May 14, 2021 by · Leave a Comment 

I can’t speak for anyone else but, at this moment… I’m over with bad news. I long for news stories that make me smile … that bring to mind sweeter times. Today, in the subtlest of news stories, my wish came true and a huge smile spread over my face. On June 30, 1905, the Springfield Republican published their issue for the day. I am sure no one in the editor’s office had a clue that on the sports page there was one line in the box score that would, 80+ years later, inspire one of my favorite movie moments of all time. Allow me to borrow a paragraph from our RareNewspapers website’s description for this Springfield issue…

“Spoiler alert: Anyone who has viewed the *movie-classic, “Field of Dreams,” starring Kevin Costner, has been touched by Archie “Moonlight” Graham (played by Burt Lancaster). The poor fellow simply cannot catch a break. When this doctor, who had given up baseball after only 1 professional appearance in order to care for people via his physician training, was given (in the movie) a 2nd chance to get on the magical “field of dreams,” he was almost immediately faced with the choice between either leaving the field (never to return) in order to save an injured young fan from near-certain death, or stay on the field and enjoy the game he had always loved.”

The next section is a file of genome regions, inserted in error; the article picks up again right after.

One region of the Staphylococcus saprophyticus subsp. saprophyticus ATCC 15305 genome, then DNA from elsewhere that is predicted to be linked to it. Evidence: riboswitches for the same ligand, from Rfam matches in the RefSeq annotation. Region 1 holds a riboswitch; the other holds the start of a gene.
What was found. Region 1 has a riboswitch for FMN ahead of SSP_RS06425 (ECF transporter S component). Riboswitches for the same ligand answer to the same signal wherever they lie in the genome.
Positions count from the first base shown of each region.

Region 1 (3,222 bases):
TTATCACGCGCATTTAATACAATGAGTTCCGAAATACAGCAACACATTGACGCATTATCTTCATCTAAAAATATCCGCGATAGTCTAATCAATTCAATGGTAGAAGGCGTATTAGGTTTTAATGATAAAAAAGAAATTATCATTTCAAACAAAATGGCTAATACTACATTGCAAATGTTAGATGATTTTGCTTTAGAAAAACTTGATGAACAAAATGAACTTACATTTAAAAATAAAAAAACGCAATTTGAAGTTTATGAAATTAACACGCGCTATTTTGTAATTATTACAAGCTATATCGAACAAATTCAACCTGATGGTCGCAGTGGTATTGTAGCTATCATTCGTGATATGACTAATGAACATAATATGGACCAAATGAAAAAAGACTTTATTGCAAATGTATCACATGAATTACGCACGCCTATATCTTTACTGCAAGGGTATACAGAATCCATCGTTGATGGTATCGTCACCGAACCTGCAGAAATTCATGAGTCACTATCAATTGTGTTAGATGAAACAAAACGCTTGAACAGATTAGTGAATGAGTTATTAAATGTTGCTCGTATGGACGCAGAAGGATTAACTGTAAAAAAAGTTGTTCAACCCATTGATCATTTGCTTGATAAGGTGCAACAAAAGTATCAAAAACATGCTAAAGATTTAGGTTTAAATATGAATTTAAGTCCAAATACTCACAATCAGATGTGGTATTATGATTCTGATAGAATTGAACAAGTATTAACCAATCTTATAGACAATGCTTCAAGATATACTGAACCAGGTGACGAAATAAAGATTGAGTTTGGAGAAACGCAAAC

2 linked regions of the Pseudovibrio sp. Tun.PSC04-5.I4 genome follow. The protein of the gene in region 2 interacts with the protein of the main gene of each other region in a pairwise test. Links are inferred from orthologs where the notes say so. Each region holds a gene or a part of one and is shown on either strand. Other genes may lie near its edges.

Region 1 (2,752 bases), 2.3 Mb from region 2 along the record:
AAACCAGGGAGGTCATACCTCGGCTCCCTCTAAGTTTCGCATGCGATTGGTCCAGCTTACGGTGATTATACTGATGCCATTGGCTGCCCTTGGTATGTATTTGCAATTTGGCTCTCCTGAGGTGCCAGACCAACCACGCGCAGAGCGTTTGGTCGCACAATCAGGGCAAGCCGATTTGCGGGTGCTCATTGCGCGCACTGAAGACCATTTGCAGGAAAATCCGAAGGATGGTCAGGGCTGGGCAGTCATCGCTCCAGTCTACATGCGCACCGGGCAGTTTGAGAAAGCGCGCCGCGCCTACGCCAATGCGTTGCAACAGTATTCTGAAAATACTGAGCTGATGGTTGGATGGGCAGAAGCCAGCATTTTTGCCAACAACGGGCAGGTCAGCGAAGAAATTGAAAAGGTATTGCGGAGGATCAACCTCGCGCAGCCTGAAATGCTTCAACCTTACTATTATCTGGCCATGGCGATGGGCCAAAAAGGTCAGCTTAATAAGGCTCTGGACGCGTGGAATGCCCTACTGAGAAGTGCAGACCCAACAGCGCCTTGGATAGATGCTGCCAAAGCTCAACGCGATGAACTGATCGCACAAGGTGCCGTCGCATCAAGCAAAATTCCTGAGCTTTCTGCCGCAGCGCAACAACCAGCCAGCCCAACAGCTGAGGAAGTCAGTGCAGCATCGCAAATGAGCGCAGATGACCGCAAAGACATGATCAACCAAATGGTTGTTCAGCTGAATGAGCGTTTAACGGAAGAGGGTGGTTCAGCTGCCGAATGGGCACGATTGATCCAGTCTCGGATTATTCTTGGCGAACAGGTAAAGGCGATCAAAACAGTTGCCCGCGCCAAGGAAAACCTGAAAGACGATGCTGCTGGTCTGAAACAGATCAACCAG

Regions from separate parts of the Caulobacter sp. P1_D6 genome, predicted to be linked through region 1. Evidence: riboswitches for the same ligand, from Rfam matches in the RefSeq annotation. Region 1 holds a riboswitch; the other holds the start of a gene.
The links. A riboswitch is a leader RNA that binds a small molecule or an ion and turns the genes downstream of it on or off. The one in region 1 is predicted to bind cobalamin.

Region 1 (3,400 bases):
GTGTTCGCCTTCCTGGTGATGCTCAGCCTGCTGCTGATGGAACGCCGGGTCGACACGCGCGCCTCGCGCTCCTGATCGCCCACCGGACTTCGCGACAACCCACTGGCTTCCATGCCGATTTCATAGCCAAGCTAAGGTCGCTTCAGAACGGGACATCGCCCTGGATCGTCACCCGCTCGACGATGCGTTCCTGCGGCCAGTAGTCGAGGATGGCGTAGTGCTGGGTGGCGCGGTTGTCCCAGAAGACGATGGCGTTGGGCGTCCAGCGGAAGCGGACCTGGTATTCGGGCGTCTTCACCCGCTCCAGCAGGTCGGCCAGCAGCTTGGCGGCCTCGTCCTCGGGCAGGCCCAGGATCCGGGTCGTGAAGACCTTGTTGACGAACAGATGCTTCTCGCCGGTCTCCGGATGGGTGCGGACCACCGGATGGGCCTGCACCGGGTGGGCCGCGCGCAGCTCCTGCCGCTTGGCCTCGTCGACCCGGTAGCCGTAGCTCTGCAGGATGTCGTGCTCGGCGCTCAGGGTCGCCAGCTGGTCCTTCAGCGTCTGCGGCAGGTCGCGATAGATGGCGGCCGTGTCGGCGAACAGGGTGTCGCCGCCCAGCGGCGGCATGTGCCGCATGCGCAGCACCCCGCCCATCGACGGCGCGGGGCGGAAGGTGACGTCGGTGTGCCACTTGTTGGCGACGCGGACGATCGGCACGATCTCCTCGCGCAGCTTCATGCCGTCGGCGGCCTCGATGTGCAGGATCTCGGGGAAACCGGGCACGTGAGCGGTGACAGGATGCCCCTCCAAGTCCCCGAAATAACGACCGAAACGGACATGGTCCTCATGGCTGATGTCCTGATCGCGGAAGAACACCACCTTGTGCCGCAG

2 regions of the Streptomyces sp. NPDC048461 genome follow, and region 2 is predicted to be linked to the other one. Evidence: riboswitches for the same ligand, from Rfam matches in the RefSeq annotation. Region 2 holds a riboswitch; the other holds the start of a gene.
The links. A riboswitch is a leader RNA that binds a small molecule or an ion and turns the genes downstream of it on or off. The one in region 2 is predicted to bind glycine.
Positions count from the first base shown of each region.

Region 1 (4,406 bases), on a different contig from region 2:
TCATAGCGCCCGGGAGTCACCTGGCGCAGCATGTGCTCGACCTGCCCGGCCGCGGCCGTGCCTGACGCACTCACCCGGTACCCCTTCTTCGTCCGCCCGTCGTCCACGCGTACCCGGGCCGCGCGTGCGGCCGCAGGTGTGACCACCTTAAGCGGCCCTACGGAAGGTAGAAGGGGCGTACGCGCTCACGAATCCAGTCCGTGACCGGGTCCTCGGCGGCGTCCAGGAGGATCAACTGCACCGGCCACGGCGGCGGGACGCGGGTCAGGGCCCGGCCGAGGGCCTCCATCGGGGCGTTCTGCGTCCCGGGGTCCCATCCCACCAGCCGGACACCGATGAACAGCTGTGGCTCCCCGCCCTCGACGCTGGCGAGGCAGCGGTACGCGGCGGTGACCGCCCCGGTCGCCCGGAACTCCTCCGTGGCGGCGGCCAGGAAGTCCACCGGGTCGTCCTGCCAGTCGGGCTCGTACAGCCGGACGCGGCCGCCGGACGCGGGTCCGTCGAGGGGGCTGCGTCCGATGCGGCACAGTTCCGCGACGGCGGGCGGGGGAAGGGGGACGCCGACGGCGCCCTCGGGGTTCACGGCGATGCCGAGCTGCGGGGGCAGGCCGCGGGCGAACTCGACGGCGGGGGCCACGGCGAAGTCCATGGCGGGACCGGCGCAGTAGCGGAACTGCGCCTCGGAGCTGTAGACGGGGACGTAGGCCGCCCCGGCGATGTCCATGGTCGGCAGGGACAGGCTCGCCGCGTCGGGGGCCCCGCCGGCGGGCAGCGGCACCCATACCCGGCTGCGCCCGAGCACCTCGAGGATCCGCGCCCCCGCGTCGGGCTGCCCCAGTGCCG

Although Field of Dreams mixes fantasy and reality, this peek into a “real life person” made me dig a bit deeper. Wikipedia sums him up as follows: “”Doc” Graham, as he became known after his career as a ballplayer, served the people of Chisholm (MN) for fifty years. From 1909 to 1959, Graham was the doctor for the Chisholm schools. For many years, “Doc” Graham made arrangements to have used eyeglasses sent to his Chisholm office. On Saturdays, he would have the children of the Iron Range (Minnesota) miners, from Grand Rapids to Virginia, come to his office, have their eyes checked and then fit them with the proper set of glasses, all free of charge.”
Wrapped up in this good news from the past is also a reminder that sometimes, when one dream ends, a better one begins.